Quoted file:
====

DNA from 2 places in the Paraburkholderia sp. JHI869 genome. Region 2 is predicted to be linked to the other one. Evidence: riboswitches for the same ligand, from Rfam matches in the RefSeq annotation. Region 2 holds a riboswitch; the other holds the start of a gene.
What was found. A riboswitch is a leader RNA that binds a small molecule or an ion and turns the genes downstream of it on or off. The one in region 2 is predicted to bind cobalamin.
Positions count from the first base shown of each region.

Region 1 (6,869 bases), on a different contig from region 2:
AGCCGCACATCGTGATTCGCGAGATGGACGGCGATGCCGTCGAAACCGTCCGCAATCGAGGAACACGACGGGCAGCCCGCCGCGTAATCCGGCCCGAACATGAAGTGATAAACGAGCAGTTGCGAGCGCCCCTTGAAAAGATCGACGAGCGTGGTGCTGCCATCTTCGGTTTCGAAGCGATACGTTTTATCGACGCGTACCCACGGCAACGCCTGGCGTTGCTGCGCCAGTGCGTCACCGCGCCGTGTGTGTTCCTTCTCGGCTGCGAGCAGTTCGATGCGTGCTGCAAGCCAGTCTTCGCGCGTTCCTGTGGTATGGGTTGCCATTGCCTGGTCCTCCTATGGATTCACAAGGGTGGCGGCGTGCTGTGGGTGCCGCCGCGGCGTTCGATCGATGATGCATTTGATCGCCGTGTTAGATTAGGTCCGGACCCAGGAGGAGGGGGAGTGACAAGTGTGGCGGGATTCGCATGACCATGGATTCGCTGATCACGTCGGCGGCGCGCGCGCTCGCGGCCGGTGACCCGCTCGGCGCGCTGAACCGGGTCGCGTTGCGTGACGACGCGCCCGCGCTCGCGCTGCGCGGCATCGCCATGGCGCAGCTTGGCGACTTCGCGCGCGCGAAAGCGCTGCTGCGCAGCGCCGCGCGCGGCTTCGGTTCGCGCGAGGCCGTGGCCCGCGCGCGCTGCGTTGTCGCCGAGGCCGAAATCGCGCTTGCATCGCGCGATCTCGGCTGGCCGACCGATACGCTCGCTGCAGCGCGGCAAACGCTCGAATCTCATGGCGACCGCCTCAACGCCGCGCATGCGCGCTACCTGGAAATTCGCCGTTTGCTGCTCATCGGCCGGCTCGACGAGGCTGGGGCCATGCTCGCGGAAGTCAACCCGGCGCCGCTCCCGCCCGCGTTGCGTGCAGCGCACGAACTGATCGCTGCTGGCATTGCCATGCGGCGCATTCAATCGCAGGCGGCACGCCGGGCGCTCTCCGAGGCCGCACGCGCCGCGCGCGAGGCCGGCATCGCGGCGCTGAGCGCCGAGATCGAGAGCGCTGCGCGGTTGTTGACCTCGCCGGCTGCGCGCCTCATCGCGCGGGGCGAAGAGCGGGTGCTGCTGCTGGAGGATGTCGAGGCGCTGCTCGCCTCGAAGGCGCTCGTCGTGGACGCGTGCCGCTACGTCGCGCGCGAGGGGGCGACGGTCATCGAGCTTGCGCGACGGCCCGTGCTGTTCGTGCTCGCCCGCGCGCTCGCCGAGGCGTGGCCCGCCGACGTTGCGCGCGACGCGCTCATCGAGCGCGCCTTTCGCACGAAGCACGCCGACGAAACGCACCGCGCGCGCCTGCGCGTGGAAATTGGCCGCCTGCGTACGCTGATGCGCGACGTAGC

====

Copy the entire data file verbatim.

DNA from 2 places in the Paraburkholderia sp. JHI869 genome. Region 2 is predicted to be linked to the other one. Evidence: riboswitches for the same ligand, from Rfam matches in the RefSeq annotation. Region 2 holds a riboswitch; the other holds the start of a gene.
What was found. A riboswitch is a leader RNA that binds a small molecule or an ion and turns the genes downstream of it on or off. The one in region 2 is predicted to bind cobalamin.
Positions count from the first base shown of each region.

Region 1 (6,869 bases), on a different contig from region 2:
AGCCGCACATCGTGATTCGCGAGATGGACGGCGATGCCGTCGAAACCGTCCGCAATCGAGGAACACGACGGGCAGCCCGCCGCGTAATCCGGCCCGAACATGAAGTGATAAACGAGCAGTTGCGAGCGCCCCTTGAAAAGATCGACGAGCGTGGTGCTGCCATCTTCGGTTTCGAAGCGATACGTTTTATCGACGCGTACCCACGGCAACGCCTGGCGTTGCTGCGCCAGTGCGTCACCGCGCCGTGTGTGTTCCTTCTCGGCTGCGAGCAGTTCGATGCGTGCTGCAAGCCAGTCTTCGCGCGTTCCTGTGGTATGGGTTGCCATTGCCTGGTCCTCCTATGGATTCACAAGGGTGGCGGCGTGCTGTGGGTGCCGCCGCGGCGTTCGATCGATGATGCATTTGATCGCCGTGTTAGATTAGGTCCGGACCCAGGAGGAGGGGGAGTGACAAGTGTGGCGGGATTCGCATGACCATGGATTCGCTGATCACGTCGGCGGCGCGCGCGCTCGCGGCCGGTGACCCGCTCGGCGCGCTGAACCGGGTCGCGTTGCGTGACGACGCGCCCGCGCTCGCGCTGCGCGGCATCGCCATGGCGCAGCTTGGCGACTTCGCGCGCGCGAAAGCGCTGCTGCGCAGCGCCGCGCGCGGCTTCGGTTCGCGCGAGGCCGTGGCCCGCGCGCGCTGCGTTGTCGCCGAGGCCGAAATCGCGCTTGCATCGCGCGATCTCGGCTGGCCGACCGATACGCTCGCTGCAGCGCGGCAAACGCTCGAATCTCATGGCGACCGCCTCAACGCCGCGCATGCGCGCTACCTGGAAATTCGCCGTTTGCTGCTCATCGGCCGGCTCGACGAGGCTGGGGCCATGCTCGCGGAAGTCAACCCGGCGCCGCTCCCGCCCGCGTTGCGTGCAGCGCACGAACTGATCGCTGCTGGCATTGCCATGCGGCGCATTCAATCGCAGGCGGCACGCCGGGCGCTCTCCGAGGCCGCACGCGCCGCGCGCGAGGCCGGCATCGCGGCGCTGAGCGCCGAGATCGAGAGCGCTGCGCGGTTGTTGACCTCGCCGGCTGCGCGCCTCATCGCGCGGGGCGAAGAGCGGGTGCTGCTGCTGGAGGATGTCGAGGCGCTGCTCGCCTCGAAGGCGCTCGTCGTGGACGCGTGCCGCTACGTCGCGCGCGAGGGGGCGACGGTCATCGAGCTTGCGCGACGGCCCGTGCTGTTCGTGCTCGCCCGCGCGCTCGCCGAGGCGTGGCCCGCCGACGTTGCGCGCGACGCGCTCATCGAGCGCGCCTTTCGCACGAAGCACGCCGACGAAACGCACCGCGCGCGCCTGCGCGTGGAAATTGGCCGCCTGCGTACGCTGATGCGCGACGTAGC